This past weekend, I had the pleasure of attending the inaugural FOSSY conference in my home town of Portland, Oregon. FOSSY focuses on free and open source software, and included tracks on community, containers, compliance, diversity, gaming, and education. I got a chance to connect with friends and make new friends. It was an excellent event, and in this post I’ll just focus on some highlights.
Writing and Machine Learning
Software developers may get a lot of attention in FOSS spaces, but a lot of different types of contributions are required to create a successful open source project. The most significant contributions I’ve made to a large open source project have been writing for Kubernetes. Projects also need community leaders, software architects, web designers, publicity and marketing experts, and quality assurance technicians. There is plenty of space for additional contributions in almost every open source project.
FOSSY had some excellent sessions on writing, both from the point of view of a contributor to open source projects, and in examining how various open source projects can help the writer. Paco Nathan gave a very informative talk about language tools available for creators, focusing on machine learning, graph technology, and natural language processing. I also really enjoyed Kyle Davis’s talk on writing for open source projects. He discussed issues of style guides, adjusting your writing voice, and differentiating between marketing copy and open source writing.
Containers, Containers, Containers
The Container Days track was deeply technical and educational. I didn’t get to attend as much of this track as I would have liked, because there was too much to focus on across the conference. However, I did manage to catch Josh Berkus’s excellent talk, “The Cloud Native Burrito.” In it, Josh explained the composition of a fully cloud-native application using a delicious metaphor. Kubernetes is the tortilla of your application, while other essential components such as your container runtime and virtual network are the rice and beans. The metaphor went on—and yes, it was before lunch—until eventually though your stomach rumbled, Kubernetes made more sense.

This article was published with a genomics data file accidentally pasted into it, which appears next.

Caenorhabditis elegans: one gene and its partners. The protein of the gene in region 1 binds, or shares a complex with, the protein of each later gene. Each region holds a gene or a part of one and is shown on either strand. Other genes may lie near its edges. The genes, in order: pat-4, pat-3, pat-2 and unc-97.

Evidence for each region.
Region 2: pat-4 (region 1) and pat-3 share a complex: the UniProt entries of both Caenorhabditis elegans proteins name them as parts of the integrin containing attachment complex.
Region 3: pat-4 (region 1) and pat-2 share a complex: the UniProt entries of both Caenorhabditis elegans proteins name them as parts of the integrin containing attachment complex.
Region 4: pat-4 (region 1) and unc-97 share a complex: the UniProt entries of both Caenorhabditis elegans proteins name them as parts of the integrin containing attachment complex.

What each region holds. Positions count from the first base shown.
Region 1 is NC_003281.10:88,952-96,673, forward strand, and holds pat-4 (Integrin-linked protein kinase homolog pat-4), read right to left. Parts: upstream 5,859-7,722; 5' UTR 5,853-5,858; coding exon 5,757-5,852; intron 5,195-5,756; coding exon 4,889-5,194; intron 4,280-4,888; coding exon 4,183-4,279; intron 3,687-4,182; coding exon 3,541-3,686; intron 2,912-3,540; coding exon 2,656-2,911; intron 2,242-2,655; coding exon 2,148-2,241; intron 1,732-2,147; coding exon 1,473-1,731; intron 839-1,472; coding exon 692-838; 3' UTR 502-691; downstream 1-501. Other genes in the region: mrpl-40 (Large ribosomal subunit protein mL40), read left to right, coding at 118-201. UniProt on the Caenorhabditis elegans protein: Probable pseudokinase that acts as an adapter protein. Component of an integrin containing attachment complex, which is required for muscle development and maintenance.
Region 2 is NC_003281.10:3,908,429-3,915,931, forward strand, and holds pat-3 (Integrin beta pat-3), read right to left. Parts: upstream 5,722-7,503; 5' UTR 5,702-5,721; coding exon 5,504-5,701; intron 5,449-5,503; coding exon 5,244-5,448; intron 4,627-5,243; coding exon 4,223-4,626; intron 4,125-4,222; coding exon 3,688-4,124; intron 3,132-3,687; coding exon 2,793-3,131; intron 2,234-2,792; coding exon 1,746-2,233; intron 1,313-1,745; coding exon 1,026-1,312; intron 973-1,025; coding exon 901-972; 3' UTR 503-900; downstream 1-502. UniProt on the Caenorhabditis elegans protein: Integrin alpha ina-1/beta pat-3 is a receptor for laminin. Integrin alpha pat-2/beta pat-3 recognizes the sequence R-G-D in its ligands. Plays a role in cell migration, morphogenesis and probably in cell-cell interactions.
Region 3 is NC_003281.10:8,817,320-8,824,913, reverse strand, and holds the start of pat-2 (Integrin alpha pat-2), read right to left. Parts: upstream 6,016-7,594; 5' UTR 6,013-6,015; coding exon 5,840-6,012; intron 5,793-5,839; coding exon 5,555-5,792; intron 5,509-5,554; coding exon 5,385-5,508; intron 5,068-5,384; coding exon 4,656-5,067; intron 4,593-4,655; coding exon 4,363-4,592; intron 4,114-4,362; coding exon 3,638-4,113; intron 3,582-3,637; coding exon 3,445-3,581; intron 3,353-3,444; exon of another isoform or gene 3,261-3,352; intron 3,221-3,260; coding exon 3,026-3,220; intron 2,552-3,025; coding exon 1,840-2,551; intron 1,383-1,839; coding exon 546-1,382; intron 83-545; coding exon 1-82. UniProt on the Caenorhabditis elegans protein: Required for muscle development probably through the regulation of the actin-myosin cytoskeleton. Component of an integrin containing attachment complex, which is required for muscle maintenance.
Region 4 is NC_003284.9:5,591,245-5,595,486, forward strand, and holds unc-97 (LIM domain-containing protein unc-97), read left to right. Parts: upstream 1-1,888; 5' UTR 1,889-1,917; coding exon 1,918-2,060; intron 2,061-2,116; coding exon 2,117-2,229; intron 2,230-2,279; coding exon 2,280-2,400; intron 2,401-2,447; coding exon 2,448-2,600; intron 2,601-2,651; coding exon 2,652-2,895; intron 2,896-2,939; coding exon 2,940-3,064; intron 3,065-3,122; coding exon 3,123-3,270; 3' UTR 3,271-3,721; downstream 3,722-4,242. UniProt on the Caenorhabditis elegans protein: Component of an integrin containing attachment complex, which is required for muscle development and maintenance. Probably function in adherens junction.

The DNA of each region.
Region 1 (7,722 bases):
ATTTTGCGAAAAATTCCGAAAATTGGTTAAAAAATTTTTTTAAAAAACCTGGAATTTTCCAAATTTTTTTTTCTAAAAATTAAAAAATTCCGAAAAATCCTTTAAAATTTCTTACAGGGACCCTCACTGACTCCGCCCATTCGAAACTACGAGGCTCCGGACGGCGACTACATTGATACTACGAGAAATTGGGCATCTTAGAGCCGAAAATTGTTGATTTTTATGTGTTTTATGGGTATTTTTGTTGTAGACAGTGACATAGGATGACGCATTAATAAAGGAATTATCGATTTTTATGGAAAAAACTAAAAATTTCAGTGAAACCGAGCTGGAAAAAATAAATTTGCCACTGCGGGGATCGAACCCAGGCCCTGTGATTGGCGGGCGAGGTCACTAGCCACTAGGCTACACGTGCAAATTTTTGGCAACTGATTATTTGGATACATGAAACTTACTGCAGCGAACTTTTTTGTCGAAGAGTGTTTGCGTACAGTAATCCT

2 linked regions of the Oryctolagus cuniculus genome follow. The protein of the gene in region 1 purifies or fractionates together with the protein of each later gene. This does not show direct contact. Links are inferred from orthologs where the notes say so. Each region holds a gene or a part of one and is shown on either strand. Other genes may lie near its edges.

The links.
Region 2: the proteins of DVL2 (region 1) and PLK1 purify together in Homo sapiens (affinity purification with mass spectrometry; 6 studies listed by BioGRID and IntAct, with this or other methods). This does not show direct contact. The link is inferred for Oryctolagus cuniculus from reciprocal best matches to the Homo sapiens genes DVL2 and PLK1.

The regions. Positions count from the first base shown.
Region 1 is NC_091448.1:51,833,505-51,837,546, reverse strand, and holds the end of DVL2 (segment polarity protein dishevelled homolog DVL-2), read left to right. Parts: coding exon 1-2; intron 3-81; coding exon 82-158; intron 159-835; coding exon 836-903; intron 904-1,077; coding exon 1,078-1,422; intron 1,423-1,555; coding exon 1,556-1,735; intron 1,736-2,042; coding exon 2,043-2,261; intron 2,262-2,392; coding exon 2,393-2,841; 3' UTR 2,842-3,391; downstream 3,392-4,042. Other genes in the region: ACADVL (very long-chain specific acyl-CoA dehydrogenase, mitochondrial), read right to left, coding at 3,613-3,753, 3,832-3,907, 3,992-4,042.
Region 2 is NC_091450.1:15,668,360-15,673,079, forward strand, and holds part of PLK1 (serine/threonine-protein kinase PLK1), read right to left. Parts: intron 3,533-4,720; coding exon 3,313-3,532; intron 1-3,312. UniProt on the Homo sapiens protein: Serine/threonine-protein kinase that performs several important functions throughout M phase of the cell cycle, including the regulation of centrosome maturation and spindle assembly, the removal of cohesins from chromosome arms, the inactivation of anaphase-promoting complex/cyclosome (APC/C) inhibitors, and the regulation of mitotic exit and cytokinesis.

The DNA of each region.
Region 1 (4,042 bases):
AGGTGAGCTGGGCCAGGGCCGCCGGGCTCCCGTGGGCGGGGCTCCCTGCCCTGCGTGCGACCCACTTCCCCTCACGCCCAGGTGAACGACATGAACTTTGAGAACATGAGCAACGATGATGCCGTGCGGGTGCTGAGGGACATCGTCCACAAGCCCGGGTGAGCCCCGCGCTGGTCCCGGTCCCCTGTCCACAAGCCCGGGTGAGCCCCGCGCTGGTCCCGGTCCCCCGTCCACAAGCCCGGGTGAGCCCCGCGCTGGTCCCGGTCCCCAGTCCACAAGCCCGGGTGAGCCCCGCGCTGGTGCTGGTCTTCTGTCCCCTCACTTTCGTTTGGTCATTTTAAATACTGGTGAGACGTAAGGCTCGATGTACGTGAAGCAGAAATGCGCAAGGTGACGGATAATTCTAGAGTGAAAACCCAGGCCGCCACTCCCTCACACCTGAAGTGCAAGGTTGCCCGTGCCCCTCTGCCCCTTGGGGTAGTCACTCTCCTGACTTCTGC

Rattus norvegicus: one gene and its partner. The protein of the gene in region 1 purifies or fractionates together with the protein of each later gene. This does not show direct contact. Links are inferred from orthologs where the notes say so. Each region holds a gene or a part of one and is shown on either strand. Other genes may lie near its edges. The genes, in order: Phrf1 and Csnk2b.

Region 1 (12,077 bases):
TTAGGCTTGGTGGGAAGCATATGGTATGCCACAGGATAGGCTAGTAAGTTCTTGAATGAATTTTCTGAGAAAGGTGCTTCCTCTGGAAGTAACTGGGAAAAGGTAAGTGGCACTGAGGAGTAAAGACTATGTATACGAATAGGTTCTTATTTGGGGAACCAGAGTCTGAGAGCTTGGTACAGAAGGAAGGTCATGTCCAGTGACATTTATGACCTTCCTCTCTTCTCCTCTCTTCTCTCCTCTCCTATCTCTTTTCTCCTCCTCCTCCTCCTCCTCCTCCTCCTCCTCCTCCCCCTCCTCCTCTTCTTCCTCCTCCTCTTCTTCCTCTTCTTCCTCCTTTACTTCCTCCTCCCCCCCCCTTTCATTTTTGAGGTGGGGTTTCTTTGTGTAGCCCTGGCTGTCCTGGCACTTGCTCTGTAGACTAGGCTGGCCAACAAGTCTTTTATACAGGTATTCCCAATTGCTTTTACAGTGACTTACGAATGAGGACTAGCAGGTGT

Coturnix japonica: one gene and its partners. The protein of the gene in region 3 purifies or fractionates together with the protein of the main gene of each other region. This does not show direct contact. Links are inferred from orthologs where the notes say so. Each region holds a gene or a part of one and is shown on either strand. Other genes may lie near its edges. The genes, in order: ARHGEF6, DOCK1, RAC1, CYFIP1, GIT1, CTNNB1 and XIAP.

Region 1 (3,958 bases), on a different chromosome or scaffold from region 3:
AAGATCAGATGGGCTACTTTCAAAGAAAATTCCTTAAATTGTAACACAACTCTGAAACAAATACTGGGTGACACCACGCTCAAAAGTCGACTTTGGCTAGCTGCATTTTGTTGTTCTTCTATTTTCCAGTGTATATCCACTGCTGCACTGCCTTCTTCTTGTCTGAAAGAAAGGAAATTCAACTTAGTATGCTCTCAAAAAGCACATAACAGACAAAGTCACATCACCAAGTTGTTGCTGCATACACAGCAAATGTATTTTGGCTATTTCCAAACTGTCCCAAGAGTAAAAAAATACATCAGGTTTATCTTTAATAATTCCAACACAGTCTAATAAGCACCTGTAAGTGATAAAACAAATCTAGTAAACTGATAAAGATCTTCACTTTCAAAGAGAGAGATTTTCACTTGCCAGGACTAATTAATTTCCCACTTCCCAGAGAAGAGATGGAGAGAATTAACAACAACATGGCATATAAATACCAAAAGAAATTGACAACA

There was also a talk on Development Containers that I really wanted to attend, but there was just too much!
Open Source Philosophy
The most thought-provoking talk I attended was “FOSS in World Affairs” by Delib. This talk deconstructed the philosophy of open source until it could be applied more broadly to larger social issues such as abuses of capitalism and the breakdown of social contracts. It generated a ton of discussion, including talk about how a corporation could be completely open-sourced, in a way that would welcome both collaboration and competition. I came away from this talk with a lot to think about.
I also attended a talk by Keith Bergelt on mitigating patent risks in open source projects. He introduced me to the Open Invention Network, which I feel I should have known about before. This organization seeks to cushion large open source projects from patent litigation through various means such as building a “patent non-aggression community”. Bergelt was careful to point out that there are plenty of companies out there who seek to stall open source by leveraging patents.
Conclusion: Do it Again
FOSSY was great. I hadn’t attended an open source conference in years, and it was really enjoyable to be around so many like-minded nerds. I hope they do it again next year! I’ll endeavor to attend again.